What is narcolepsy?
Narcolepsy is a condition that affects approximately .05% of the population. In the UK that means 25,000 people are affected by Narcolepsy, which is almost the same figure as those affected by Type 2 Diabetes and probably more than those affected by Parkinson’s. As Narcolepsy is a relatively rare sleep disorder it is known as an ‘orphan disease’ this means it a disease that affects less than 5 per 10,000 people within a community. Narcolepsy is a sleep disorder which affects the brains’ ability to regulate the normal sleep-wake cycle. This can lead to symptoms such as disturbed night-time sleep and excessive sleepiness throughout the day.
The sleep/wake cycle
Normal sleep is organised into a regular pattern of REM (Rapid Eye Movement) and non-REM stages. Every 90 minutes or so, a normal sleeper experiences several minutes of REM sleep where dreaming occurs before switching back to non-REM sleep.
In narcoleptic sufferers however, the nocturnal sleep pattern is much more fragmented and they typically experience numerous awakenings. REM sleep can occur very quickly during the night or day, producing unusual phenomena such as hallucinations.
|Disturbed night-time sleep
- This is a common and often under recognised symptom of narcolepsy
- A fragmented sleep pattern leads to frequent awakenings throughout the night and an unrefreshed feeling in the morning
|Excessive sleepiness (ES)
- This refers to falling asleep at inappropriate times throughout the day and/or the experiencing of chronic pervasive sleepiness and fatigue
- Excessive sleepiness will also produce poor concentration and attention with effects on short term memory. At least part of the sleepiness may be secondary to disturbed night-time sleep
- Cataplexy is the most specific symptom in narcolepsy but it doesn’t appear in all patients. Around a third will not have cataplexy
- Cataplexy attacks involve a temporary voluntary muscle weakness in response to emotions or the anticipation of emotion. Positive emotions such as laughter are the most potent triggers although anger, fear, embarrassment and surprise may also provoke attacks in some
- The severity of a cataplexy attack can vary from mild facial weakness to the buckling of the knees and collapse whilst still remaining conscious
- Cataplexy attacks can last for seconds or up to two minutes and can occur repeatedly for up to 20 – 60 minutes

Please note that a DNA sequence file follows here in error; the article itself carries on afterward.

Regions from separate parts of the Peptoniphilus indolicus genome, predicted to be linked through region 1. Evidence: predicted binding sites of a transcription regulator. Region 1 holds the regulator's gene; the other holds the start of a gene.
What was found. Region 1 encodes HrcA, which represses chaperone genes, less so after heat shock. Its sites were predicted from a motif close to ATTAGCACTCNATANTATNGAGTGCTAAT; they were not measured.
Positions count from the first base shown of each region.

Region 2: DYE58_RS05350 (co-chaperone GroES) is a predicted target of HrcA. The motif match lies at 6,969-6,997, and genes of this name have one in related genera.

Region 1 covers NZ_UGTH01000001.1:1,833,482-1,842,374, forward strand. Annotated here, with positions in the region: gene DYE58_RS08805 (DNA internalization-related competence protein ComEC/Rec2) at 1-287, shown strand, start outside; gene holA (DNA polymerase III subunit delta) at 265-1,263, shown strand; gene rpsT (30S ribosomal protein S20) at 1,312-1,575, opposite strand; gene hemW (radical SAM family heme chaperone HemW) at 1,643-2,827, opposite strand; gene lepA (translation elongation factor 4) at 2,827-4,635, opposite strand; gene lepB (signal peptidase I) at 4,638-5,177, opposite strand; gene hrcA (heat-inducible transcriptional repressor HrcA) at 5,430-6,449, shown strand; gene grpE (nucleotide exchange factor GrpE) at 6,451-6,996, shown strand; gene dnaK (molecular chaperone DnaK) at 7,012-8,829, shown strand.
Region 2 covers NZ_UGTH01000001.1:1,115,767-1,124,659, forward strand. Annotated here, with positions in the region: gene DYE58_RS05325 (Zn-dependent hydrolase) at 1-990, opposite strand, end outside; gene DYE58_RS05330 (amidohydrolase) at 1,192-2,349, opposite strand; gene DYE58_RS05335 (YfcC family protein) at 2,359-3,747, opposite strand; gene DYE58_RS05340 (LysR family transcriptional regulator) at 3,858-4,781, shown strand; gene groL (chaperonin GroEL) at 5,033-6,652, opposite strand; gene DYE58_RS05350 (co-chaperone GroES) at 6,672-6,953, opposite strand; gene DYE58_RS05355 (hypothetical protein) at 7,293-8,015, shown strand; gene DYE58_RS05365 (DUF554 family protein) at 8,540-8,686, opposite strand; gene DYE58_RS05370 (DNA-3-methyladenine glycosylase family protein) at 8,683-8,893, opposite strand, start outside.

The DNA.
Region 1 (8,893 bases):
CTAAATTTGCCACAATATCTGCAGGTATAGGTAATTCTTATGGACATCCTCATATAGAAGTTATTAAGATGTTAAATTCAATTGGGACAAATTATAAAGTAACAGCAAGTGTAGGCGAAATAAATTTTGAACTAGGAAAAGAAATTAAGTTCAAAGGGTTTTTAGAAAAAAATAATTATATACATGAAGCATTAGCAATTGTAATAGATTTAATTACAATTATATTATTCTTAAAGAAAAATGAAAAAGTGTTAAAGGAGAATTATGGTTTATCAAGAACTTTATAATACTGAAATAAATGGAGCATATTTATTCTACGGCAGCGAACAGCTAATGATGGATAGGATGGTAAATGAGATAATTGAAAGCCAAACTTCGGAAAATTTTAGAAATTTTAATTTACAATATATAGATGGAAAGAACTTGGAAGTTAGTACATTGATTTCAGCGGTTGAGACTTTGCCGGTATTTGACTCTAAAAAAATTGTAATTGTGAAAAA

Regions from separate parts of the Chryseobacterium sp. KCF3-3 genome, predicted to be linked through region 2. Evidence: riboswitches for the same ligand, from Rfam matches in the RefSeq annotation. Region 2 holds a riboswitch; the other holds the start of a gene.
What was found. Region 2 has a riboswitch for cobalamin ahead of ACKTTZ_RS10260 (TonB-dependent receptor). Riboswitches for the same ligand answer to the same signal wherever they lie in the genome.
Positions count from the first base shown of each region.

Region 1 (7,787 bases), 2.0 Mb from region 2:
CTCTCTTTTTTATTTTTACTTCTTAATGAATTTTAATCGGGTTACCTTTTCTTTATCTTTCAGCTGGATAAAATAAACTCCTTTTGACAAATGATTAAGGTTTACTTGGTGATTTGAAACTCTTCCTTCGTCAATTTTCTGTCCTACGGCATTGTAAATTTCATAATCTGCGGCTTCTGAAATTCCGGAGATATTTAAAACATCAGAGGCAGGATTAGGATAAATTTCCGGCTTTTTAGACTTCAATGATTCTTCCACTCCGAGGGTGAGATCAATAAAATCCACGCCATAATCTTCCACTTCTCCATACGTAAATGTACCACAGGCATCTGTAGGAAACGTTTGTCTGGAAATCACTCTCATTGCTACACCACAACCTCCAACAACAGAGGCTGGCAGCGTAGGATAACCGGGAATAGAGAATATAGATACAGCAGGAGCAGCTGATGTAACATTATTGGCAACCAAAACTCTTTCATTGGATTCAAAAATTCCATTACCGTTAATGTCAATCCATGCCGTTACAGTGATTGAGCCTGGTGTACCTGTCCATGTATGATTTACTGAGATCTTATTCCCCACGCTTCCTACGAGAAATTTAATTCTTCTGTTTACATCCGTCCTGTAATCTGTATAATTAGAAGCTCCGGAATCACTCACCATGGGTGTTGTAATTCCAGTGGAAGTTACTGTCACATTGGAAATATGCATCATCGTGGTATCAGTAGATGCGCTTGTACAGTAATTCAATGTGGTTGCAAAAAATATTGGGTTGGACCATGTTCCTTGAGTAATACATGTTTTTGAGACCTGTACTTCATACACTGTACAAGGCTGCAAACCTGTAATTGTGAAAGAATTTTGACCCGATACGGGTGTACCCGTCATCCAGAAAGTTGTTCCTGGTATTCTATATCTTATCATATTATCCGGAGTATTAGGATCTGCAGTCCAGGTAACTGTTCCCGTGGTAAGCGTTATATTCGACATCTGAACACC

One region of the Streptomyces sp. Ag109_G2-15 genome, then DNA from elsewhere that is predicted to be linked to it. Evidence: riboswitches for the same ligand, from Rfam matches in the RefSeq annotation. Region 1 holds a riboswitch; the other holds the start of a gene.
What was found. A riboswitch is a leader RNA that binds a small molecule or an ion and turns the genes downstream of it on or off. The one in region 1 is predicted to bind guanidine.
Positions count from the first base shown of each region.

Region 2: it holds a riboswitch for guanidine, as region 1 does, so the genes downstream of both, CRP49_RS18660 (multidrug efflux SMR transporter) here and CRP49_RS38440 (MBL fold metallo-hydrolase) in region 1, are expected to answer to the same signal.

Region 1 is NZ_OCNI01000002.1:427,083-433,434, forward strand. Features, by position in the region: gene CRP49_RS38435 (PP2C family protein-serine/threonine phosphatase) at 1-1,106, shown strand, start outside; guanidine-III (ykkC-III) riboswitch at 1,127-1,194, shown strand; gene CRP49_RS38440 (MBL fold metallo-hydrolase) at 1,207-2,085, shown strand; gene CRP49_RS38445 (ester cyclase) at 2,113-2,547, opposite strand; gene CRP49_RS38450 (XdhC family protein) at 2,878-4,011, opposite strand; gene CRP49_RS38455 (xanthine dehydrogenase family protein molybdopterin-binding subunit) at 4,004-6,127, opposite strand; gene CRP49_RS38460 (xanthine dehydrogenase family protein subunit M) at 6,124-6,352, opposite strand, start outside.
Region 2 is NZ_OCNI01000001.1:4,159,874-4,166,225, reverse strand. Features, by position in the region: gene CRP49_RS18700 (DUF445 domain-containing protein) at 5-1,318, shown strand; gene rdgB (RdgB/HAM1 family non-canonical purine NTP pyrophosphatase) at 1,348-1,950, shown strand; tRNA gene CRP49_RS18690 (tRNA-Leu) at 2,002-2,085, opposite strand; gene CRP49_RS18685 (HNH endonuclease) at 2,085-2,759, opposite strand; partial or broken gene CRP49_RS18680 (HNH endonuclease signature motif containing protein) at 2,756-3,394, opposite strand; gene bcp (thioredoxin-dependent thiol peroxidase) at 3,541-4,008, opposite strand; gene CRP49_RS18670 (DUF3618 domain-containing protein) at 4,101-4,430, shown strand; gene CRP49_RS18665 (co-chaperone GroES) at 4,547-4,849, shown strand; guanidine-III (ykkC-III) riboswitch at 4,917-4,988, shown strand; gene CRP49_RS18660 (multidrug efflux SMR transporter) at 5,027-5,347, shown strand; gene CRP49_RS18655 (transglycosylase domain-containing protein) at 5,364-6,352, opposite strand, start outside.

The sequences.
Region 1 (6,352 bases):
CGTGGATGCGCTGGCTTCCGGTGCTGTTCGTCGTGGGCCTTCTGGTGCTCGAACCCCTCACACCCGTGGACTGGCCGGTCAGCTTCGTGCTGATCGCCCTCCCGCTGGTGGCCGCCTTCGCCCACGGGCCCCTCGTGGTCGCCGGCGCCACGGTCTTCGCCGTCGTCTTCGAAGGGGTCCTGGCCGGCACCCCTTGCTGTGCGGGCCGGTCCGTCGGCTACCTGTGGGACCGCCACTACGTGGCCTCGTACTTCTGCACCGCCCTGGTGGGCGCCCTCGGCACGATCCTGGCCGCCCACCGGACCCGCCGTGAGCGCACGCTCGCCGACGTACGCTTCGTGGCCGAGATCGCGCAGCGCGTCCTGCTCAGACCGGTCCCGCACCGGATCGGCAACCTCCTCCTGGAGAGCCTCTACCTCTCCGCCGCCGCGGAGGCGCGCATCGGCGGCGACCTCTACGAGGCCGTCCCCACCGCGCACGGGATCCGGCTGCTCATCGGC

- An inability to move while being conscious either at the onset of falling asleep or when waking from sleep
- This usually lasts for a couple of minutes but can last for up to 30 minutes
|Hypnagogic / hypnopomic hallucinations
- These are vivid, frequently frightening dream-like experiences which occur during the transition between sleep and wakefulness
- They may accompany sleep paralysis
- Automatic behaviour involves carrying on with an activity even though you have no recollection of it. You are not aware of your actions and don’t perform them well. For example, if you're writing before falling asleep, you may scribble rather than form word
- Many narcoleptics report problems with food. This could be over or under eating or being intolerant to many standard food groups
- There appears to be an increased incidence of hyper activity in children diagnosed with narcolepsy. Their activities seem to speed up rather than slow down.
- Narcolepsy which occurs because of an additional, underlying neurological condition such as Parkinson’s Disease, Myotonic Dystrophy or Traumatic Brain Injury
- Secondary narcoleptics also suffer from daytime excessive sleepiness, disturbed night-time sleep and occasionally cataplexy attacks
- It is usually possible to identify damage to the hypocretin system in the hypothalamus that controls the sleep-wake cycle as opposed to primary narcolepsy where the ultimate cause is currently unknown
Other possible features include:
- Low mood anxiety and depression
- Social introversion / psychosocial problems
- Increasingly sedentary lifestyle
(See recognising narcolepsy for further information)